Resistant Reading

Responding to the Read-Aloud Text
Grade Level

During resistant reading, students analyze the dominant reading of a text and “resist” it by engaging in alternative readings. Resistant readings scrutinize the beliefs and attitudes that typically go unexamined in a text, drawing attention to the gaps, silences and contradictions.


During rereading and after reading


A “reading” refers to what we believe the text means; textual meaning is always dependent on context. A reader situated in a cultural context other than the one in which the text was written may find meaning the writer did not intend. Many texts reflect the dominant culture and send the message that most people are heterosexual, Christian, white, perhaps male, and that this is the default point of view. Scholars refer to this as privileging or foregrounding. By resisting the push to read through this dominant view, students learn to push back against these assumptions. This strategy adds the experiences of less represented individuals and groups into the textual discourse.

Resistant Reading combines analysis, synthesis, evaluation and creation. It also develops and assesses comprehension, as students must understand the text to successfully engage in an alternative reading.


  1. Choose a Perspectives text. Read the text aloud while students follow along.
  2. Assess students’ understanding of the text. Resistant readings must come after students achieve foundational comprehension. Shared Reading and Challenge the Text provide strong comprehension strategies to lead up to Resistant Reading. Those strategies might include asking students to:
    • Answer questions about who, what, where, when, why and how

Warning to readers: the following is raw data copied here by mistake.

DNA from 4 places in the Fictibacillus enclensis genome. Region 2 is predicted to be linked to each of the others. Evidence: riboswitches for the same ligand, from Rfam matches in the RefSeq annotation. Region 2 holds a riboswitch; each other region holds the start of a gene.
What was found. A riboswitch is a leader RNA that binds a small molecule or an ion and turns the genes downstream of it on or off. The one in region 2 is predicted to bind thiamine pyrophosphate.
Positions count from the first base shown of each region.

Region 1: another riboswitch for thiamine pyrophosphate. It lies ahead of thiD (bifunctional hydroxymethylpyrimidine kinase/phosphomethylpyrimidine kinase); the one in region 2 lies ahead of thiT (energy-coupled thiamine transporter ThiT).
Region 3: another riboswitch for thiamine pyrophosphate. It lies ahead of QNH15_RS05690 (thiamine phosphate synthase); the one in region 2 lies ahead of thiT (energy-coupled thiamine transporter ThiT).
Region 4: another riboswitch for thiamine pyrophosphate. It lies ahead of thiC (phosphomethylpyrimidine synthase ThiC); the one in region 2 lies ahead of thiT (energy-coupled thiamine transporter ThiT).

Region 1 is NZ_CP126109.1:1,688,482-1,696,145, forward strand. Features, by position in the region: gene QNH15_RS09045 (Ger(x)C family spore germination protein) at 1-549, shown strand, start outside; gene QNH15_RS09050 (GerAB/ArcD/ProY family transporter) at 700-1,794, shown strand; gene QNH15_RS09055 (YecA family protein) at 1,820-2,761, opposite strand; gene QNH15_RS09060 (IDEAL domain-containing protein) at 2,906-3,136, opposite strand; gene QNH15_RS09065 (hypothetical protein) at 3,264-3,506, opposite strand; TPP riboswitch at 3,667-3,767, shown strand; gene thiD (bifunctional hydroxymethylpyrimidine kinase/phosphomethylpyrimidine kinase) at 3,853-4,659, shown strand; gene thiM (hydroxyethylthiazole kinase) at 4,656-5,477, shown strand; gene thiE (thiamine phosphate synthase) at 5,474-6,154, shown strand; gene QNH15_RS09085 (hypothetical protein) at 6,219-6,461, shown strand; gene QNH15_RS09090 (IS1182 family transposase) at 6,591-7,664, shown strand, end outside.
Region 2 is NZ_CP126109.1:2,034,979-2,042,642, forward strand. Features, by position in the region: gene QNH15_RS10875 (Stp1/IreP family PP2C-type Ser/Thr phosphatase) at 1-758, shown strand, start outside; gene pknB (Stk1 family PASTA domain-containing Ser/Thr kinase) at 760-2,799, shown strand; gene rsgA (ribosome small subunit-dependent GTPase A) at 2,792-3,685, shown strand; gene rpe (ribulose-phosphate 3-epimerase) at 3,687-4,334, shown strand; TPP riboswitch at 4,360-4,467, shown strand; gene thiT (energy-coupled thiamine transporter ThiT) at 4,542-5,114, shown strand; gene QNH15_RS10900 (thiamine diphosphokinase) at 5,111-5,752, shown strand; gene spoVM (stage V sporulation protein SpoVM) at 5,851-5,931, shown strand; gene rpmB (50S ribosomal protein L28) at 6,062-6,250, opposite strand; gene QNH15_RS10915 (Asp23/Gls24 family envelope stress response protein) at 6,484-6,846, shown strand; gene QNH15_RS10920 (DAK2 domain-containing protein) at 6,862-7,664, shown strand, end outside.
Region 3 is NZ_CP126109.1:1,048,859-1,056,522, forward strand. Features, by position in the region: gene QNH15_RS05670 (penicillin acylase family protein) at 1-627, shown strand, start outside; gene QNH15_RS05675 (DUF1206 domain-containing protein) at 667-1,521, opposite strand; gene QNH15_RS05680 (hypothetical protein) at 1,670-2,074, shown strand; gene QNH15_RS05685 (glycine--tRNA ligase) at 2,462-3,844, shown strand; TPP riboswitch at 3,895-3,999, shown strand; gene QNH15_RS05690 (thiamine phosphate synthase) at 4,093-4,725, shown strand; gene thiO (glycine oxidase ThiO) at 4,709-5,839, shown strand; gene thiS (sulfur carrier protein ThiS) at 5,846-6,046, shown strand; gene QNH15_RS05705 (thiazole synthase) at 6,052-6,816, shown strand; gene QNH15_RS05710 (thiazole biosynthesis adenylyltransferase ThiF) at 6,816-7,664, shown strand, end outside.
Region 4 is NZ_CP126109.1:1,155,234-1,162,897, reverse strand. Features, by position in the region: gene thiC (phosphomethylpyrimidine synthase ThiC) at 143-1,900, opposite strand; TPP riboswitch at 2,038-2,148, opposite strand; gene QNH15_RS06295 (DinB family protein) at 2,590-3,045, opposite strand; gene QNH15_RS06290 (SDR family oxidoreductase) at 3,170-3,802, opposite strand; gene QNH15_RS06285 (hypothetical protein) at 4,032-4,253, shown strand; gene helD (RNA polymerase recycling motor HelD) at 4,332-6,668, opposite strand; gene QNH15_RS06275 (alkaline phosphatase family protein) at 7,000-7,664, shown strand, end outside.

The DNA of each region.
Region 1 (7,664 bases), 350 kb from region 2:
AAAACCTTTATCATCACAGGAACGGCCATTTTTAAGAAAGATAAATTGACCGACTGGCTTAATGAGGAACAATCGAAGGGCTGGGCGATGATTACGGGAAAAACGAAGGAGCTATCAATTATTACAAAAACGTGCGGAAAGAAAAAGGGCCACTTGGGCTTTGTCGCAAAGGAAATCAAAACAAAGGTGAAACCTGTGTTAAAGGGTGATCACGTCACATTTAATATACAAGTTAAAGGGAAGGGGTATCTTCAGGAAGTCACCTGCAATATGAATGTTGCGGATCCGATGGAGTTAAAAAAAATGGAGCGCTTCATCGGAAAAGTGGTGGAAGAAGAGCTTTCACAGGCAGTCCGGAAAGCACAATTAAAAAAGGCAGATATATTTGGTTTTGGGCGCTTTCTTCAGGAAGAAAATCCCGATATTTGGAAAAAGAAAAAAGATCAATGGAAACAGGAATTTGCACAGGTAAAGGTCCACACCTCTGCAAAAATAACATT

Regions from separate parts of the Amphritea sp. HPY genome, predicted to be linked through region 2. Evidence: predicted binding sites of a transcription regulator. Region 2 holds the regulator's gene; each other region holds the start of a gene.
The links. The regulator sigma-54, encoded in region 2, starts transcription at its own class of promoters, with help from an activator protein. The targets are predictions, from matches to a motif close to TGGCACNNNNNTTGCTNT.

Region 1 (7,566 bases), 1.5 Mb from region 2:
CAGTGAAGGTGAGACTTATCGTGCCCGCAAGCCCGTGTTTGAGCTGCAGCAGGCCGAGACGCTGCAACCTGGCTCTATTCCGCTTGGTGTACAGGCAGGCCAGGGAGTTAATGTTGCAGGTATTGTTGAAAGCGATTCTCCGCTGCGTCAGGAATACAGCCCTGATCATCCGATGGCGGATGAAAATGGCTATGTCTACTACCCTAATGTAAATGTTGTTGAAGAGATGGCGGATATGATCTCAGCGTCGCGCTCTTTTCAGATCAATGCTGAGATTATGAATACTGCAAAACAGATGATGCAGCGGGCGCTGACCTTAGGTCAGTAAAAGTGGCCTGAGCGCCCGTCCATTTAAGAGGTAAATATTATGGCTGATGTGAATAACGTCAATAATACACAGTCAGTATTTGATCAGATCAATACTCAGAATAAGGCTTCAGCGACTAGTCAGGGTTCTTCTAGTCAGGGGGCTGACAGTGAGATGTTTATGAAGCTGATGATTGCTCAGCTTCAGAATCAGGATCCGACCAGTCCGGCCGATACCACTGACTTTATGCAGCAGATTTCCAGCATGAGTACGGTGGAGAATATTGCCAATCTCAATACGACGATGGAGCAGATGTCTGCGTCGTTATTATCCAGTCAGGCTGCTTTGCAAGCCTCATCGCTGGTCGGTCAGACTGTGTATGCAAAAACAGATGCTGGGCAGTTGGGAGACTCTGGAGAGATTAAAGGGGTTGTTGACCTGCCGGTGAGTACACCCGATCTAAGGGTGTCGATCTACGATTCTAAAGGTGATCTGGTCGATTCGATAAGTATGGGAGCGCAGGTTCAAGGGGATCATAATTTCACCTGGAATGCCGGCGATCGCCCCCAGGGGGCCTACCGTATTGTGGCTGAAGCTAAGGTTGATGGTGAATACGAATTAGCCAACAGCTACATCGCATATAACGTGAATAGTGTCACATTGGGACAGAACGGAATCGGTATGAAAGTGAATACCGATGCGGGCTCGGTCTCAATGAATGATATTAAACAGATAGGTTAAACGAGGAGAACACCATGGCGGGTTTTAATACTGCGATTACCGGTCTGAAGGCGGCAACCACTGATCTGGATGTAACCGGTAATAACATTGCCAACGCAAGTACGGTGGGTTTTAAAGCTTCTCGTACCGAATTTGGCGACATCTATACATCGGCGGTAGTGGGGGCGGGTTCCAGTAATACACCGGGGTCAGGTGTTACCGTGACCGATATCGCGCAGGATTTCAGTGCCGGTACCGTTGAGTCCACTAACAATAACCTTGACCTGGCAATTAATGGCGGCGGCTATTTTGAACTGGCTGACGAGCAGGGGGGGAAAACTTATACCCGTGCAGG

• Retell the story with details
    • Determine the text's main topic or central message
    • Describe characters, the setting and major events
    • Identify who is telling the story
    • Explain how the illustrations provide information about what is happening in the text
  3. Familiarize students with two ways of interpreting texts: dominant and resistant.
    • Dominant Reading: Dominant readings are the most common and widely accepted interpretations of a text. They embody the dominant values and beliefs in a culture and position the reader to favor that interpretation. Young children are typically taught to accept dominant readings at face value. For example they are asked, “What is the author’s main idea?” as if there is only one possible response.
    • Resistant Reading: Resistant readings reject dominant tendencies and interpretations. Readers reposition themselves in relation to the text by taking on an unrepresented position or voice.
  4. Illustrate the three interpretations. A familiar story like Little Red Riding Hood works well for this modeling exercise. Remind students that while the resistant interpretations are clearly not how we were meant to read Little Red Riding Hood, these alternatives make sense when the story is read closely.
  5. Challenge students to produce alternative and resistant readings of the Perspectives central text. During initial modeling, choose the “lens” for reading based on the lesson objective and the textual themes. Allow students to practice using a lens that they find meaningful.

English language learners

Resistant reading is most appropriate for highly proficient English language learners. Be sure to explain that “resist” means to push back against the way in which a text is usually read. The concepts of dominant, negotiated and oppositional reading will also need proper explanation and scaffolding. Work with one concept at a time if necessary.

Connection to anti-bias education

Resistant reading has strong connections to anti-bias and social justice education. Students not only “try on other people’s eyes” when they engage in resistant reading, they also learn to read with an awareness of power. Interpreting texts in this way helps students understand the social construction of knowledge and empowers them to question dominant beliefs and perspectives.